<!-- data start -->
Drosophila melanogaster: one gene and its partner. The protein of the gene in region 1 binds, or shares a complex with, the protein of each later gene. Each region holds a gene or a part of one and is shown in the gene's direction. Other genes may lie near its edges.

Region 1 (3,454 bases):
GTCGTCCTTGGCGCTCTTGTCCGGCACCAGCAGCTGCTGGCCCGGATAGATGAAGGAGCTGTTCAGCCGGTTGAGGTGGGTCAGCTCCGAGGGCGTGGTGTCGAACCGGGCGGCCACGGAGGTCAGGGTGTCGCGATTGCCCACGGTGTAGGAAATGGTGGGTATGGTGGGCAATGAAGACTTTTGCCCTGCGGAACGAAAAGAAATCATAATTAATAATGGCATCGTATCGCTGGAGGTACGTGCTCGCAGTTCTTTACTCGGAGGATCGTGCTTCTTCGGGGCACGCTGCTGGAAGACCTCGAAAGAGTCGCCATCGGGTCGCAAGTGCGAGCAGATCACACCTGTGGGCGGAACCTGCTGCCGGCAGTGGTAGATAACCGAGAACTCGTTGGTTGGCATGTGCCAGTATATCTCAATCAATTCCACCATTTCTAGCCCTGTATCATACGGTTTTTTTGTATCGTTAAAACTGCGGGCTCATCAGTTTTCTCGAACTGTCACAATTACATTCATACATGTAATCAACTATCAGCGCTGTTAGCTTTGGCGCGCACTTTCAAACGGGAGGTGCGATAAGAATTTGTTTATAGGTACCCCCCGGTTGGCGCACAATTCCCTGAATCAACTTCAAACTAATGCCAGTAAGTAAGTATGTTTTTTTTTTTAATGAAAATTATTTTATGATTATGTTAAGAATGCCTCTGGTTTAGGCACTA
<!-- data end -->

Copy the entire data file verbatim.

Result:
Drosophila melanogaster: one gene and its partner. The protein of the gene in region 1 binds, or shares a complex with, the protein of each later gene. Each region holds a gene or a part of one and is shown in the gene's direction. Other genes may lie near its edges.

Region 1 (3,454 bases):
GTCGTCCTTGGCGCTCTTGTCCGGCACCAGCAGCTGCTGGCCCGGATAGATGAAGGAGCTGTTCAGCCGGTTGAGGTGGGTCAGCTCCGAGGGCGTGGTGTCGAACCGGGCGGCCACGGAGGTCAGGGTGTCGCGATTGCCCACGGTGTAGGAAATGGTGGGTATGGTGGGCAATGAAGACTTTTGCCCTGCGGAACGAAAAGAAATCATAATTAATAATGGCATCGTATCGCTGGAGGTACGTGCTCGCAGTTCTTTACTCGGAGGATCGTGCTTCTTCGGGGCACGCTGCTGGAAGACCTCGAAAGAGTCGCCATCGGGTCGCAAGTGCGAGCAGATCACACCTGTGGGCGGAACCTGCTGCCGGCAGTGGTAGATAACCGAGAACTCGTTGGTTGGCATGTGCCAGTATATCTCAATCAATTCCACCATTTCTAGCCCTGTATCATACGGTTTTTTTGTATCGTTAAAACTGCGGGCTCATCAGTTTTCTCGAACTGTCACAATTACATTCATACATGTAATCAACTATCAGCGCTGTTAGCTTTGGCGCGCACTTTCAAACGGGAGGTGCGATAAGAATTTGTTTATAGGTACCCCCCGGTTGGCGCACAATTCCCTGAATCAACTTCAAACTAATGCCAGTAAGTAAGTATGTTTTTTTTTTTAATGAAAATTATTTTATGATTATGTTAAGAATGCCTCTGGTTTAGGCACTA